At HP, a scandal that's good for investors


Oh, how the press revels in embarrassments like the boardroom-spying scandal at Hewlett-Packard. Myself included. Yet no matter how damaging the brouhaha is to HP's image, investors seem quite pleased with the way the whole matter has played out.

The latest twist is the announcement that Chairman Patricia Dunn will relinquish her post in January, a decision reached at an HP board meeting on Monday. CEO Mark Hurd will replace her. That minuet follows an intriguing chain of events including leaks to the press by director George Keyworth; a spying scheme, possibly illegal, in which investigators impersonated board members in order to obtain their phone records; the subsequent protest resignation of one board member; and now, inquiries by at least four state and local law-enforcement agencies. Not exactly a marketing brochure for one of America's most esteemed companies.

But while the press has been hyperventilating, investors have remained calm. On September 4, the day before any of this news began to unfold, HP's stock closed at $36.53. On September 12, after the chairman announced her resignation, the stock closed at $36.92, a minor gain over the course of the week. The stock has remained stable because, no matter how distasteful, the entire affair solves a problem that has plagued HP over recent months.

The press loves a whistleblower, which is one reason Keyworth, who has now admitted he leaked information to the press, has gotten light treatment by the media. But press leaks in 2005 and 2006 made it seem there was major dissension on the board regarding HP's future strategy. By most accounts, that was indeed the case. But presenting a divided front foretells confusion and instability, which Wall Street of course hates. It rattles employees, too. Regardless of what's going on in the boardroom, most stakeholders want to hear a company speak with one voice, especially if it's the voice of an iron-willed autocrat who has the board members under control. Dissent, unfortunately, is a money-loser.

Chairman Dunn, a tough and decisive leader who helped depose former CEO Carly Fiorina–herself no pushover–oversaw an investigation to finger the leaker and halt boardroom chicanery. That she accomplished. It took the resignation of two directors–Keyworth and his ally Tom Perkins–and will probably involve criminal investigations, but Dunn found the leaker and finally helped show him the door.

Of course Dunn is headed the same way–surely not a tradeoff she had in mind. But the market is shrugging off her departure.

"They're happy she did this," says Eric Johnson, who teaches operations management at Dartmouth's Tuck School of Business, and used to work at HP. "Hurd is probably happy with what she did." It helps that Hurd, an outsider who replaced Fiorina as CEO last year, has earned confidence on Wall Street and is viewed as a capable replacement for Dunn.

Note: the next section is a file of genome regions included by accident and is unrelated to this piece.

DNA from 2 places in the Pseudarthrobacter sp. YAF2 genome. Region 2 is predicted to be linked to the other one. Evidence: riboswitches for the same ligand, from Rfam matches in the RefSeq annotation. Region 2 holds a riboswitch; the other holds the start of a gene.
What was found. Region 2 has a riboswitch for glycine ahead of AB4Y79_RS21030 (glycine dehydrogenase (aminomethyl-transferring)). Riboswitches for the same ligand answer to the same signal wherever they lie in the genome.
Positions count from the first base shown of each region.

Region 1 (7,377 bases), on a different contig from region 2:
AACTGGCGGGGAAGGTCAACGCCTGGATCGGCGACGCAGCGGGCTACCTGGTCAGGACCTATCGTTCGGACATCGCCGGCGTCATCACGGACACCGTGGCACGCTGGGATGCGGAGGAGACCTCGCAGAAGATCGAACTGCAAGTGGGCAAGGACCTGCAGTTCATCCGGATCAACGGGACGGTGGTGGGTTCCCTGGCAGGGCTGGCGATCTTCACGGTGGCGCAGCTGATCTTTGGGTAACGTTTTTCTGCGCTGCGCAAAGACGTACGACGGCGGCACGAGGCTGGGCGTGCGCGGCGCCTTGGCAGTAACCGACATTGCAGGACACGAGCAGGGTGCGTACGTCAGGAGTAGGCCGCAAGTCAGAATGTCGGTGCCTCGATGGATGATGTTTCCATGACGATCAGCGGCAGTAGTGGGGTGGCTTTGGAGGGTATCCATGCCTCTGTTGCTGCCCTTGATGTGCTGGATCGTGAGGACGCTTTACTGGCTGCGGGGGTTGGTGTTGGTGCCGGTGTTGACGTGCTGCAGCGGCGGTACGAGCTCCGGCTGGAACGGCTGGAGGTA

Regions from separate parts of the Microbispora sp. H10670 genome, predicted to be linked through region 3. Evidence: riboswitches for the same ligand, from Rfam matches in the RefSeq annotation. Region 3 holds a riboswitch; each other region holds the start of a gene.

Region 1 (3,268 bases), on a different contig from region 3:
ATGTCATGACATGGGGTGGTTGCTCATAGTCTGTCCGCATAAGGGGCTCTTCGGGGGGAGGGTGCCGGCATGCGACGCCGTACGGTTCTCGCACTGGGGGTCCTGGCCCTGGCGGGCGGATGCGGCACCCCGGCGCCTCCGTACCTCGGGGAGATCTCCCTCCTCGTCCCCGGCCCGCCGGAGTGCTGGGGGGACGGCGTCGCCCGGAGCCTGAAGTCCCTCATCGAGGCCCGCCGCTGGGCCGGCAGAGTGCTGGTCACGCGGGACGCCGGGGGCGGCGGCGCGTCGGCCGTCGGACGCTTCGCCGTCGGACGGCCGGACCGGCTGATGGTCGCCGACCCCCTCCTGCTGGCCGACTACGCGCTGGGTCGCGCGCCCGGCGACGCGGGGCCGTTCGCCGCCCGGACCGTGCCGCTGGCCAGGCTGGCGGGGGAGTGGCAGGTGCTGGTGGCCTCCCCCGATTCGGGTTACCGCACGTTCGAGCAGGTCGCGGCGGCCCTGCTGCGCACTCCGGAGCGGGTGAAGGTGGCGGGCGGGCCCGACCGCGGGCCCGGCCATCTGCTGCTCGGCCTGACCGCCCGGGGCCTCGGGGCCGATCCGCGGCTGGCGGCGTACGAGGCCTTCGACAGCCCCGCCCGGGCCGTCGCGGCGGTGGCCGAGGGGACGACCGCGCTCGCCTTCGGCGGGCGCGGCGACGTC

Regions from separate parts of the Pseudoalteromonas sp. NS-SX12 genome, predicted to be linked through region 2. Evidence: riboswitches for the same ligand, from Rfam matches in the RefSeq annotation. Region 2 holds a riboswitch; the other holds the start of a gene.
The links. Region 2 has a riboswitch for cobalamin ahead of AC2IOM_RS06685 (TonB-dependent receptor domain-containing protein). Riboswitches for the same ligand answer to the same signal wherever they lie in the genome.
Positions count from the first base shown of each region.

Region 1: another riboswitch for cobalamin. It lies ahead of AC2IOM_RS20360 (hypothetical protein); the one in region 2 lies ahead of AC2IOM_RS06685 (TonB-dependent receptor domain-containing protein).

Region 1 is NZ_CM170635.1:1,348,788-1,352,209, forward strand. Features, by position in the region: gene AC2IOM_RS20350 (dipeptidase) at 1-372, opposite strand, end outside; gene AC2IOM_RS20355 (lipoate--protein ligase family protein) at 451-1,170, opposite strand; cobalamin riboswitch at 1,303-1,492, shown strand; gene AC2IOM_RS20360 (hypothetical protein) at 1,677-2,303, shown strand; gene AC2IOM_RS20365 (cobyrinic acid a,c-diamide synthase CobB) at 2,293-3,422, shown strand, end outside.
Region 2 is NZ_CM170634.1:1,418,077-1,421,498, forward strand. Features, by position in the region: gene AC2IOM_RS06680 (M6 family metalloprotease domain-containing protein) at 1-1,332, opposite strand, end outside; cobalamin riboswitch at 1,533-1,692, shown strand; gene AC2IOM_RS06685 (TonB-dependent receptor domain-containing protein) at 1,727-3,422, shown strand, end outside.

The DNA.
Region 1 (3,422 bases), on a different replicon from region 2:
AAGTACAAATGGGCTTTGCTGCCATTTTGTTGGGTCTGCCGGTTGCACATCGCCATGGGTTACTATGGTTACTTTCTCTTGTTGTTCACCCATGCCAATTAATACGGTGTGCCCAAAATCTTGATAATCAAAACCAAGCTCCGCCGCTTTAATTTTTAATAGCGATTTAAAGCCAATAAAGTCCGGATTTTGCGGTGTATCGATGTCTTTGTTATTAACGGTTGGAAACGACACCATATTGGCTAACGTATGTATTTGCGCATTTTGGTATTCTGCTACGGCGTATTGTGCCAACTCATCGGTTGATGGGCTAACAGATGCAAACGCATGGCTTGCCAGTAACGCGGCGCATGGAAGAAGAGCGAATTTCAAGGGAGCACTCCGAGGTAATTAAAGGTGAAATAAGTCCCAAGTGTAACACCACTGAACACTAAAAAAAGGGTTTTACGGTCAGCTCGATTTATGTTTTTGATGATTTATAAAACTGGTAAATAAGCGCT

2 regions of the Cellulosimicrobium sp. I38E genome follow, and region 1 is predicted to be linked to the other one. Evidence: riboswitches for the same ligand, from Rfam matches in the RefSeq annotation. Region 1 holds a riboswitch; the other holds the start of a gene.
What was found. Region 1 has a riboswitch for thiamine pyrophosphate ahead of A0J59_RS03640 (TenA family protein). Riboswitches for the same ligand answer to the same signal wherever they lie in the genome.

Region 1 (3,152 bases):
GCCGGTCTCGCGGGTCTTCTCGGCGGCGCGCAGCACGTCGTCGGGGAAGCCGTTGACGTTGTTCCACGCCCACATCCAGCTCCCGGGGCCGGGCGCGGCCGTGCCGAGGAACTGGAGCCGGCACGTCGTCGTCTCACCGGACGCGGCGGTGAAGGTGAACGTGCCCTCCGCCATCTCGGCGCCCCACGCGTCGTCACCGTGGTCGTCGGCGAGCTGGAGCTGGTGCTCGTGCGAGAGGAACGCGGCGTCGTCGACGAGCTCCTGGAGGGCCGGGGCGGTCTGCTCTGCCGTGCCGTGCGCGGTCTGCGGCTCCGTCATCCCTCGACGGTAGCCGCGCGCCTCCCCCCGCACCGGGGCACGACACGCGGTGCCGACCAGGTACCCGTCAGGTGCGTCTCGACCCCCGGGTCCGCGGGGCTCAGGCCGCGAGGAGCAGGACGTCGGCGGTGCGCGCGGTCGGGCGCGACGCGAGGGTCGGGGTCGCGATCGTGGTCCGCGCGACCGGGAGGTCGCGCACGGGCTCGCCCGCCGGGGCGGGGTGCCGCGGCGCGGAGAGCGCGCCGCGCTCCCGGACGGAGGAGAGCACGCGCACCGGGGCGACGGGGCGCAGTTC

The stew will continue to simmer. Investigations by the California attorney general, and possibly others, will probably generate a drip-drip-drip of embarrassing revelations for some time, which HP will have to muddle through. A congressional committee has requested documents, a possible prelude to hearings (although such exhibitions often make the members of Congress look worse than the subjects of their interrogations). And it's too early to tell if the board will settle into a state of brotherly love. An HP news release on recent board changes, in fact, is nearly comical in its forced language about "honor" and "courage" and "principles." How refreshing it would be if HP were to acknowledge whatever legal wrangling and jackbooting went into resolving the ugly mess.

Patricia Dunn will also stay on as a director–unless the scandal boils over further, in which case she may have to relinquish that job, too. But CEO Hurd is probably hoping he can keep her around, since she's already done him and the company a valuable service.

There's one other reason for investors to be cheered. As part of the whole dance, HP has designated director Richard Hackborn, a much-admired old-schooler who has been at HP for 33 years, as "lead independent director," as of January. HP hasn't explained how a lead independent director is different form a plain-old director, but it may not have to: Simply mentioning Hackborn's name, and affording him a status boost, is likely to calm employees and reassure longtime HP watchers.

"It's a signal that they're going back to the HP way," says Johnson. Wouldn't that be nice–a technology company focused on technology instead of damage control.

--Rick Newman

  • Rick Newman

    Rick Newman is the author of Rebounders: How Winners Pivot From Setback to Success and the co-author of two other books. Follow him on Twitter or e-mail him at

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